"Alfred, I'm not saying that I understand, but I'll try to make things better. It's not like I can just go up there and start telling him off. If he really did that to you Alfred, you have to have to courage to deal with his presence until I you can do something about it. It's already happened Al... I promise the worst is over." The taller man wasn't in tears, but he was very shaken up. His eyes were blood shot, and he was shaking nervously. I don't think that I was doing very much good. To be honest, I didn't know what to do at all. I hadn't seen this coming. I had to believe Al and go with his story. But until I could do something, he had to deal with it. Then, it hit me. Is that why Arthur had requested that Alfred stayed with us? I knew just what to do.

"Al, come upstairs with me please," I asked. He wordlessly followed me back up the wooden stairs and we walked through the corridor, only to be greeted by the man in question. His honey blond hair shone, and his eyes could stare through your soul.

"Is something the matter?" He asked, tilting his head to one side.

"Yes, Al's not feeling well, so I'm going to take him to the hospital," I said, continuing to walk across the house in search of my car keys.

"Why don't I take him? I wouldn't mind, and that way we can... catch up on old times? He suggested.

"No, that's alright," I said, reaching for the door.

"You sure are difficult," he mumbled.


"What a shame," he said as I felt him hit me in the back of the head with a heavy object, and I blacked out.

When I came to, there was no sign of Arthur or Alfred. I was sprawled out on my back in the middle of the floor. I felt the back of my head, and checked my hand for blood. I began so sit up slowly, as I could have a concussion, and sat up. Arthur was nowhere to be seen. Well, at least I knew that Alfred was telling the truth. I grabbed the arm of the couch for support as I stood up, brushing off my clothes.

"Alfred?" I called yet again, not knowing where he was. Dear god, I hope Arthur didn't take him, I thought as I searched around the first floor in search for him. I neared my room when I heard a faint sobbing noise.

"Alfred?" I exclaimed as I rounded the corner to the room, and I stood frozen as the scene in front of me played out. Alfred was lying curled up in the fetal position in the far corner, pants around his knees and his hair was all over the place. I couldn't see his face, mostly because his hair was in the way, but his hands were covering it too. From what I could see, he was bleeding a fair bit, everywhere, there were small gashes on his arms, and his lower back and down was just drenched. The room was dark, only illuminated by a small bit of light from the kitchen. I ran towards him, and kneeled down.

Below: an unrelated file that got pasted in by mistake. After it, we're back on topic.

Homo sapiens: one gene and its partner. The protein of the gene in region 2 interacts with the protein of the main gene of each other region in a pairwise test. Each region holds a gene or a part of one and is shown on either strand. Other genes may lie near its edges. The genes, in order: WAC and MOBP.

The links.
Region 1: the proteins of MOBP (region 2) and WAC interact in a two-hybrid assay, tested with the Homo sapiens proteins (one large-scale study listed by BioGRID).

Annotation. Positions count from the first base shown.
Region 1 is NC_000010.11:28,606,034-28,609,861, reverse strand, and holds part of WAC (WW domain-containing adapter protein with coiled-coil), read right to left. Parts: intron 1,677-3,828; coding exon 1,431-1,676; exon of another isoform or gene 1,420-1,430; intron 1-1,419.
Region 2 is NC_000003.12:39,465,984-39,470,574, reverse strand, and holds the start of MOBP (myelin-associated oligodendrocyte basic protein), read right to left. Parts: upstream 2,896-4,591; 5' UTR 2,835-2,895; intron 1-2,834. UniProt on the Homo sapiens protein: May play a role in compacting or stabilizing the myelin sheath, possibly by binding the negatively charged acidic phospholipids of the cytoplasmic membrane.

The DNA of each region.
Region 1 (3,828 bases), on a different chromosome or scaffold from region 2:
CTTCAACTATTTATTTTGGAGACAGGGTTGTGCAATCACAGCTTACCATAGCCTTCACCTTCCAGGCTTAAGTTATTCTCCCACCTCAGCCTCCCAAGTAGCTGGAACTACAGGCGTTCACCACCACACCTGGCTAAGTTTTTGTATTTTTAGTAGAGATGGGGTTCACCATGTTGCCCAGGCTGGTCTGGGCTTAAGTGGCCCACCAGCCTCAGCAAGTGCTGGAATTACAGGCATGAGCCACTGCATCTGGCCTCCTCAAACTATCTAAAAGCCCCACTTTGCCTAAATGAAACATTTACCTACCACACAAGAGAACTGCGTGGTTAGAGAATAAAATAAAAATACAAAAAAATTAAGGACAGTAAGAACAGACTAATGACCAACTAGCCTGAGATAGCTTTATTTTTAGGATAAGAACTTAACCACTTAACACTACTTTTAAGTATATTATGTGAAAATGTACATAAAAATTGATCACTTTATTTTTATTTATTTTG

"Alfred, what the hell just happened?" I exclaimed.

"H-he did it again, Jordan, I told you he would..." He sobbed into the floor.

"What do you want me to do?" I asked, leaning over his body.

"Please help me," he mumbled as he looked up at me.

"Alfred, you're bleeding a lot," I told him. "I need to take you to the hospital," I said, watching him shiver. The carpet beneath him was stained a good deal with crimson puddles that had soaked into the floor. His once porcelain skin was now marred with angry red gashes and marks, all over his torso and his arms. He began to reach down and grab the waistband of his trousers, in an attempt to put his pants back on. He succeeded, and I helped him sit up.

"Do you think you can stand?" I asked him as I held onto his shoulders. His legs were very weak, and he wobbled slightly, and I had to prevent him from falling over a few times. He looked like he was in a great deal of pain when he stood up, letting out a loud yelp when I finally got him to his feet. He put his arm around my neck, leaning on me slightly and I walked him to the door. I would've carried him if he weren't so much taller than me. I feel incredibly guilty for what happened, but at the same time it's not like I could have done anything different. I guess he was actually going to go to the hospital tonight. I handed him a coat, and I threw it over his shoulders, and manoeuvred us out the door, meeting the harsh winds. It was about ten o'clock now. So much for going out drinking, I thought. The winds were cold and harsh and it was very dark outside. I unlocked the door, and let Al lay down in the back seat. He couldn't very well sit down, so I figured that this was the best option. I slammed the door behind me, and I put the keys in the ignition, and sped down the driveway.